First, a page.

On photographer Mark Kelly’s online portfolio there is a series of photos of an abandoned building. It might be a mansion or a hotel. The rooms are brightened by dashes of colour, a pink wall, then a blue one, a wooden balustrade that ends with a volute curled like a fiddlehead at the bottom of a flight of stairs. Then there is sand. The building is filled with swells of sand as if the tide of a dry ocean is rising.
Desert landscape is the polar opposite to the boreal forest Mark sees from his house in Whitehorse, Yukon. Mark was born in Toronto and moved to Calgary as a child, but the influence of the home he chose at twenty-eight is seen throughout his photography: a river delta spreading like the stroke of a wet paintbrush of liquid slate from top to bottom, centre frame; a rosy sunset on the open, endless water of the Arctic coast; fluorescent green of the ephemeral aurora borealis, or the ochre, vermilion and rust of a Yukon autumn.
Mark’s first awareness of photography was through the photos his grandfather Richard (Dick) Sale took. Dick worked for Hillview Farms a fertilizer company with the memorable slogan “Number one in the Number two Business”. Dick would take eight-year-old Mark to where the company mixed the manure on an old farm in Woodstock, Ontario. With his Kodak Instamatic 110 in hand, Mark explored farm.
“I have a lot of photographs of the barns—I found them fascinating—they were abandoned,” he says. “I’ve been taking photos of abandoned stuff since I was a kid.”
Though Mark had an interest in photography at a young age, it wasn’t a career choice because he felt he couldn’t make a decent living. After spending a few years traveling between high school and post-secondary, when it came time to go to university he chose child and youth care program on a friend’s suggestion. “I thought I was going to be a phys ed teacher,” he says, though he didn’t like the education system.
Mark became a therapist and continued to take photographs. In 2000 he had his first photography show in a cafeteria-style restaurant in Whitehorse. It was after this show that Mark sold a photograph of John Hatch’s cabin in the old Shipyards district of Whitehorse. John was a well-known photographer and one of the Yukon’s “colourful five percent”. John had passed away that year and his family bought the photograph and displayed it at his funeral. This was a turning point for Kelly: his photographs held meaning for people, and they wanted to buy the photographs.
Mark now makes a living as a therapist and runs a counselling agency, and on the side he operates his photography business. “I do weddings, portraits, stuff that all photographers do to pay the bills.”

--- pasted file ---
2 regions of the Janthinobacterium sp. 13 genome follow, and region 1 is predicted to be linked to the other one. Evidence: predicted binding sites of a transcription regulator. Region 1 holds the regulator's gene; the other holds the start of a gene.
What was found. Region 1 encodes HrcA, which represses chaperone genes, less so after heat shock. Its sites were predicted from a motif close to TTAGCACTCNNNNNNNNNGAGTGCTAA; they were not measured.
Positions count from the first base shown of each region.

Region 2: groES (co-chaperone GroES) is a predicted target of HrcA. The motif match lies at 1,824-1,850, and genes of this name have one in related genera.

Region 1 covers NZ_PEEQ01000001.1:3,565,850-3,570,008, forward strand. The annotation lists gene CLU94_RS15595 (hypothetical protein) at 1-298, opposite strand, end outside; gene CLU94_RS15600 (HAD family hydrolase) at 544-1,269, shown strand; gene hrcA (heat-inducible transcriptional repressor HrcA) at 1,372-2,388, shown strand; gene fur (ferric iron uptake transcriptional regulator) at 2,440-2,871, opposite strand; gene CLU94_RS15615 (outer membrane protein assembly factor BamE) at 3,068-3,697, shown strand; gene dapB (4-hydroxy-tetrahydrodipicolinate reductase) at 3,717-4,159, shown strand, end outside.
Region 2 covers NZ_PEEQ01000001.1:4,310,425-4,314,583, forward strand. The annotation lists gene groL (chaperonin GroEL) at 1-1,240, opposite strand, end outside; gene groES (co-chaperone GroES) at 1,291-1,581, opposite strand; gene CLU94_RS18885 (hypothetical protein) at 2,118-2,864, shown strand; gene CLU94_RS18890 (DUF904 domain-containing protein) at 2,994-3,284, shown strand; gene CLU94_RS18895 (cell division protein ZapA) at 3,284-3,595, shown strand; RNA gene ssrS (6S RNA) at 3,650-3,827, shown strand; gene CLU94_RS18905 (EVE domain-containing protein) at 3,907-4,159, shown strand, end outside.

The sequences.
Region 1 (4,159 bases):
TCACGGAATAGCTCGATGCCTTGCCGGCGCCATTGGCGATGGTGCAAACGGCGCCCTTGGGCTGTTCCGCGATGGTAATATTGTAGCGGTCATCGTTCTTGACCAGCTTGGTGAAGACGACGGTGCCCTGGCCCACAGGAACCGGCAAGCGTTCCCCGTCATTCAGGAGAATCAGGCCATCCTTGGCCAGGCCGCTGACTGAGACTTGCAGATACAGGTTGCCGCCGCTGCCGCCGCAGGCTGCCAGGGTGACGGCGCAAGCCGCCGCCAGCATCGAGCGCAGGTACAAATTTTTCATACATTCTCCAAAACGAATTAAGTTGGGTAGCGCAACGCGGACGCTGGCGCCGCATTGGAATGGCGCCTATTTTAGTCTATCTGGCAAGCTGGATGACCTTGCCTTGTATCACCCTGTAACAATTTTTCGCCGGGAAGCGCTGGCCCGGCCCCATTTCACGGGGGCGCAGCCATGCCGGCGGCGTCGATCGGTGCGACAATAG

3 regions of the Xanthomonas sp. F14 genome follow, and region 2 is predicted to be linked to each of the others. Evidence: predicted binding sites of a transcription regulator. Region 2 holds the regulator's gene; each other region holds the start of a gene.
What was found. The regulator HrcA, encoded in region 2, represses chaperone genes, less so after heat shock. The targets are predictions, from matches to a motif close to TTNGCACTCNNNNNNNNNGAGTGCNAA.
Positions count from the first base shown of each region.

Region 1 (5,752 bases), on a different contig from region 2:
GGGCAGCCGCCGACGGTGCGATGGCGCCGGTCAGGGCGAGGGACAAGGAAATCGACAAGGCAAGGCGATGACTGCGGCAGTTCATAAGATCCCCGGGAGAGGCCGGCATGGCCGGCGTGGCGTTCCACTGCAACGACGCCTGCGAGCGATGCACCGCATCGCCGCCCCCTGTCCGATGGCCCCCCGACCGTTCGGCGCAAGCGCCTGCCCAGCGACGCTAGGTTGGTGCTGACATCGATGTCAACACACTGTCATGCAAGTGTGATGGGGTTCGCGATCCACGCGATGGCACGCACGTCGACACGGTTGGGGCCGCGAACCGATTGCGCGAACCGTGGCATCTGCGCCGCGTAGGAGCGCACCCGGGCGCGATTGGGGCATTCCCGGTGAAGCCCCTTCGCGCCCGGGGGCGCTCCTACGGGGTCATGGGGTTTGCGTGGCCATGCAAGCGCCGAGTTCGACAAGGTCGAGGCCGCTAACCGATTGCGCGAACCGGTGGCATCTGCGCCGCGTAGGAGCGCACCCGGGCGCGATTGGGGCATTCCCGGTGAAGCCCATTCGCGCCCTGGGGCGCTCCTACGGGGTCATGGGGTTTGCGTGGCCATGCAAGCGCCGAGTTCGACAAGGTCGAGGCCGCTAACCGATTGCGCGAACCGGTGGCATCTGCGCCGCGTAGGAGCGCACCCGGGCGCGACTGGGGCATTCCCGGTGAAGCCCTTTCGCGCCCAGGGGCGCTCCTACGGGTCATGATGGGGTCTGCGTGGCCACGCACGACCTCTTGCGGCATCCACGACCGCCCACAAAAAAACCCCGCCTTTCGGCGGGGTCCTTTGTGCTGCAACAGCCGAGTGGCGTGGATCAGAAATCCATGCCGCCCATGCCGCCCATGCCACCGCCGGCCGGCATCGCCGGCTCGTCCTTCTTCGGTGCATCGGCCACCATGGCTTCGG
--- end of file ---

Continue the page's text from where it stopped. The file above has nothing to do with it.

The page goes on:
He uses photography as a tool in his therapeutic practice. “I’m helping someone get connected to their missing history from residential school,” he says. “The client was taken from the land and never got to experience that in formative years. We’re taking historical photos and looking at what the family did on the land while the client was at residential school.”
Collaborations make up a lot of Kelly’s current projects. He’s documenting the vanishing roadhouse culture along the Alaska Highway with writer Lily Gontard—the pair are looking at publishing a book of their work in spring 2017. Another venture Mark is embarking on is a series of photography workshops in the Sossusvlei and Sperrgebiet regions of Namibia, and Namaqualand region of South Africa. These workshops were started by Mark’s friend and mentor Freeman Patterson, but now Mark and another Yukon photographer Robert Postma are taking this project on and they will be offering their first workshops in 2017.
For Mark, photography and his therapeutic practice are deeply linked—he wrote his master’s thesis on photography as a medium for change. His full-time job as a therapist takes him across northern Canada and allows him to photograph places he wouldn’t normally have access to, such as the Beaufort Delta. It’s not just landscape that inspires him though. From 2011 to 2015 Mark provided therapeutic services at the Truth and Reconciliation Commission hearings and gatherings. The people he met and the stories he heard have left him with a dream project. “Traveling coast to coast in the Arctic,” he says, “photographing and collecting the stories of Elders, for no other purpose than I think they should be preserved and kept.”